There have been various attempts by writers to move ‘beyond’ the learning organization. (The cynics among us might conclude that there is a great deal of money in it for the writers who can popularise the next ‘big thing’ in management and organizational development). Thus, we find guides and texts on ‘the developing organization’ (Gilley and Maybunich 2000), ‘the accelerating organization (Maira and Scott-Morgan 1996), and ‘the ever-changing organization’ (Pieters and Young 1999). Peter Senge, with various associates, has continued to produce workbooks and extensions of his analysis to particular fields such as schooling (1994; 1999; 2000).
In one of the more interesting developments there has been an attempt to take the already substantial literature on trust in organizations (Edmondson and Moingeon 1999: 173) and to link it to developments in thinking around social capital (especially via the work of political theorists like Robert Putnam) (see Cohen and Prusak 2001). We could also link this with discussions within informal education and lifelong learning concerning the educative power of organizations and groups (and hence the link to organizational learning) (see the material on association elsewhere on these pages). Here the argument is that social capital makes an organization more than a collection of individuals. (Social capital can be seen as consisting of ‘the stock of active connections among people: the trust, mutual understanding, and shared values and behaviours that bind the members of human networks and communities and make cooperative action possible’, Cohen and Prusak 2001: 4). Social capital draws people into groups.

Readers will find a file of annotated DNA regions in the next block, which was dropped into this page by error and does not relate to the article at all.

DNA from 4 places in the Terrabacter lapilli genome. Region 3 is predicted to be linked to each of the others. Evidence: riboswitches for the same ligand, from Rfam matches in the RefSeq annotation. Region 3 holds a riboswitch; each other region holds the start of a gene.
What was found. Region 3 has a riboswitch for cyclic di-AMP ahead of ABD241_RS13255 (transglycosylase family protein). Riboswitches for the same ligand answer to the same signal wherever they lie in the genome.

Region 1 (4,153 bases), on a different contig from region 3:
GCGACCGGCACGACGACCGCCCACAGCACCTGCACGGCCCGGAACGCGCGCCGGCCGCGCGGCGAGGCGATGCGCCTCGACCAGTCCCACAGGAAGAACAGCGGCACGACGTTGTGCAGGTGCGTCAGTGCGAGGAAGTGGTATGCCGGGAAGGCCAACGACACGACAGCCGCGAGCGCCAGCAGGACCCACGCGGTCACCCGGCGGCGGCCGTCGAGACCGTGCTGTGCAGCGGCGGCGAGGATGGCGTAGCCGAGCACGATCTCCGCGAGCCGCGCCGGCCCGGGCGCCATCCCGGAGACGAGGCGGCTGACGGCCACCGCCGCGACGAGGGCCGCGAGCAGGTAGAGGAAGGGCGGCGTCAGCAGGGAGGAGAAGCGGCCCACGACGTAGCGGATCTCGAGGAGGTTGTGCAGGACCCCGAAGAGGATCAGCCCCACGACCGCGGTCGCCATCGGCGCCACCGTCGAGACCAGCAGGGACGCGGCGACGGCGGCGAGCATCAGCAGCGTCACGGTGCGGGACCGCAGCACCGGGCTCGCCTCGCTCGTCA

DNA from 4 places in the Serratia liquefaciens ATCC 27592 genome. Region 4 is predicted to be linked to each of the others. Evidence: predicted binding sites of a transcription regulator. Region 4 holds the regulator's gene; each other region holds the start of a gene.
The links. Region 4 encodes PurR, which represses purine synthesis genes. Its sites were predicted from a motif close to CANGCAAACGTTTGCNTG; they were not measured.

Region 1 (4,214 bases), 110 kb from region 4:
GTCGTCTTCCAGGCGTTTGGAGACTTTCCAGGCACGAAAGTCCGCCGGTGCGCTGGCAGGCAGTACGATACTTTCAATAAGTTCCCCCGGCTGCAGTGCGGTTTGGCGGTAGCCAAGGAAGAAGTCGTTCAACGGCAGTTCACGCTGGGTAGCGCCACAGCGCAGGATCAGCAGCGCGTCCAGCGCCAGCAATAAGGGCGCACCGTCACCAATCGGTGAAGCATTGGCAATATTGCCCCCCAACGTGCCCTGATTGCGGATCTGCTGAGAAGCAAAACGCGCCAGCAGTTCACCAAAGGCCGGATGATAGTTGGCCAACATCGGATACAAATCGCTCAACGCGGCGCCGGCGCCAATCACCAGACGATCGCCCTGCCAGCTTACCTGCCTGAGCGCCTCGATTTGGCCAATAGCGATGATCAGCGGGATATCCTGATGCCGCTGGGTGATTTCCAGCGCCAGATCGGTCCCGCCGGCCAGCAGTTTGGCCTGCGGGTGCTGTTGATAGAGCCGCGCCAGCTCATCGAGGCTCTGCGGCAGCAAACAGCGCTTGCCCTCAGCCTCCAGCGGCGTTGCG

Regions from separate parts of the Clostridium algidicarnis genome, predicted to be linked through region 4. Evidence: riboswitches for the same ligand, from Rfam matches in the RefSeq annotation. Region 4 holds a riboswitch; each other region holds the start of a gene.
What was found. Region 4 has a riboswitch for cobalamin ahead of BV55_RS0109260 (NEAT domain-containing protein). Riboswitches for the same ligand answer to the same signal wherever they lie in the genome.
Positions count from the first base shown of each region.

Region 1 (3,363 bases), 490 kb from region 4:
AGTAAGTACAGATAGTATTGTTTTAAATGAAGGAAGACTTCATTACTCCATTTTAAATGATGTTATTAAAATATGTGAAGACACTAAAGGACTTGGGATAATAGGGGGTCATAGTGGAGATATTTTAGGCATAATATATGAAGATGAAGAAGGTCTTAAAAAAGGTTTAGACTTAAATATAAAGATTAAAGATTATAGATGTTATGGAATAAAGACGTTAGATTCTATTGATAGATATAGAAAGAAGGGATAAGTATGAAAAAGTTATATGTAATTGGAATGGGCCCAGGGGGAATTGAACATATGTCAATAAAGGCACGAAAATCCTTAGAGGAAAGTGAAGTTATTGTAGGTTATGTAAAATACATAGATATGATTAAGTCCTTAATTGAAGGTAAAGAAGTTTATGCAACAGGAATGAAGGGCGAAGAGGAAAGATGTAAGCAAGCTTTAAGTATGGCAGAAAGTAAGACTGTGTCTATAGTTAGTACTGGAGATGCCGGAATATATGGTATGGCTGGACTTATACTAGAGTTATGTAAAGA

This kind of connection supports collaboration, commitment, ready access to knowledge and talent, and coherent organizational behaviour. This description of social capital suggests appropriate organizational investments – namely, giving people space and time to connect, demonstrating trust, effectively communicating aims and beliefs, and offering equitable opportunities and rewards that invite genuine participation, not mere presence. (Cohen and Prusak 2001: 4)
In this formulation we can see many of the themes that run through the approach to the learning organization that writers like Watkins and Marsick (1993) take. The significant thing about the use of the notion of social capital is the extent to which it then becomes possible to tap into some interesting research methodologies and some helpful theoretical frameworks.
Quite where we go from here is a matter for some debate. It could be that the notion of the ‘learning organization’ has had its ‘fifteen minutes of fame’. However, there does seem to be life in the notion yet. It offers an alternative to a more technicist framework, and holds within it a number of important possibilities for organizations seeking to sustain themselves and to grow.